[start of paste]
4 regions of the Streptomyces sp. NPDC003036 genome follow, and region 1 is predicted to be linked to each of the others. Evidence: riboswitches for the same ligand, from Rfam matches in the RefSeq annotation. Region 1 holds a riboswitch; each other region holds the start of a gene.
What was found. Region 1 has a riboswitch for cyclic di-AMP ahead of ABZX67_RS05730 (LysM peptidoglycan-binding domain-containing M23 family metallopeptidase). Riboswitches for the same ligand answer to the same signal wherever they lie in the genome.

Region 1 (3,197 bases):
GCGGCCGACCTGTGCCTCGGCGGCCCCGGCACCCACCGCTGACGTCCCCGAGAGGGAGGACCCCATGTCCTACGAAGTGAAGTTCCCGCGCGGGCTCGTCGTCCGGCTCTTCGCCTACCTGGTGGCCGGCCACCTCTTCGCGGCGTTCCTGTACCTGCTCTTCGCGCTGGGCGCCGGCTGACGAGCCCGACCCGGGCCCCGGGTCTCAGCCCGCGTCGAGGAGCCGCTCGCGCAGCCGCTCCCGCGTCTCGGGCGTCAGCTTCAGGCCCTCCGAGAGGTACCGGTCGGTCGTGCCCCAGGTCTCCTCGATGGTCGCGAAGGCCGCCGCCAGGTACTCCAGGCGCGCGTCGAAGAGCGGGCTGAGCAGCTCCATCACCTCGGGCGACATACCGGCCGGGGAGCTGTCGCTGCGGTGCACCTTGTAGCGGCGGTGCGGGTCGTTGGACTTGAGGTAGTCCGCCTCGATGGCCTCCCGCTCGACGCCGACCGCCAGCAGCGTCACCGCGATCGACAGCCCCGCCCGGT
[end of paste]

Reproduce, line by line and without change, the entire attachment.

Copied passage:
4 regions of the Streptomyces sp. NPDC003036 genome follow, and region 1 is predicted to be linked to each of the others. Evidence: riboswitches for the same ligand, from Rfam matches in the RefSeq annotation. Region 1 holds a riboswitch; each other region holds the start of a gene.
What was found. Region 1 has a riboswitch for cyclic di-AMP ahead of ABZX67_RS05730 (LysM peptidoglycan-binding domain-containing M23 family metallopeptidase). Riboswitches for the same ligand answer to the same signal wherever they lie in the genome.

Region 1 (3,197 bases):
GCGGCCGACCTGTGCCTCGGCGGCCCCGGCACCCACCGCTGACGTCCCCGAGAGGGAGGACCCCATGTCCTACGAAGTGAAGTTCCCGCGCGGGCTCGTCGTCCGGCTCTTCGCCTACCTGGTGGCCGGCCACCTCTTCGCGGCGTTCCTGTACCTGCTCTTCGCGCTGGGCGCCGGCTGACGAGCCCGACCCGGGCCCCGGGTCTCAGCCCGCGTCGAGGAGCCGCTCGCGCAGCCGCTCCCGCGTCTCGGGCGTCAGCTTCAGGCCCTCCGAGAGGTACCGGTCGGTCGTGCCCCAGGTCTCCTCGATGGTCGCGAAGGCCGCCGCCAGGTACTCCAGGCGCGCGTCGAAGAGCGGGCTGAGCAGCTCCATCACCTCGGGCGACATACCGGCCGGGGAGCTGTCGCTGCGGTGCACCTTGTAGCGGCGGTGCGGGTCGTTGGACTTGAGGTAGTCCGCCTCGATGGCCTCCCGCTCGACGCCGACCGCCAGCAGCGTCACCGCGATCGACAGCCCCGCCCGGT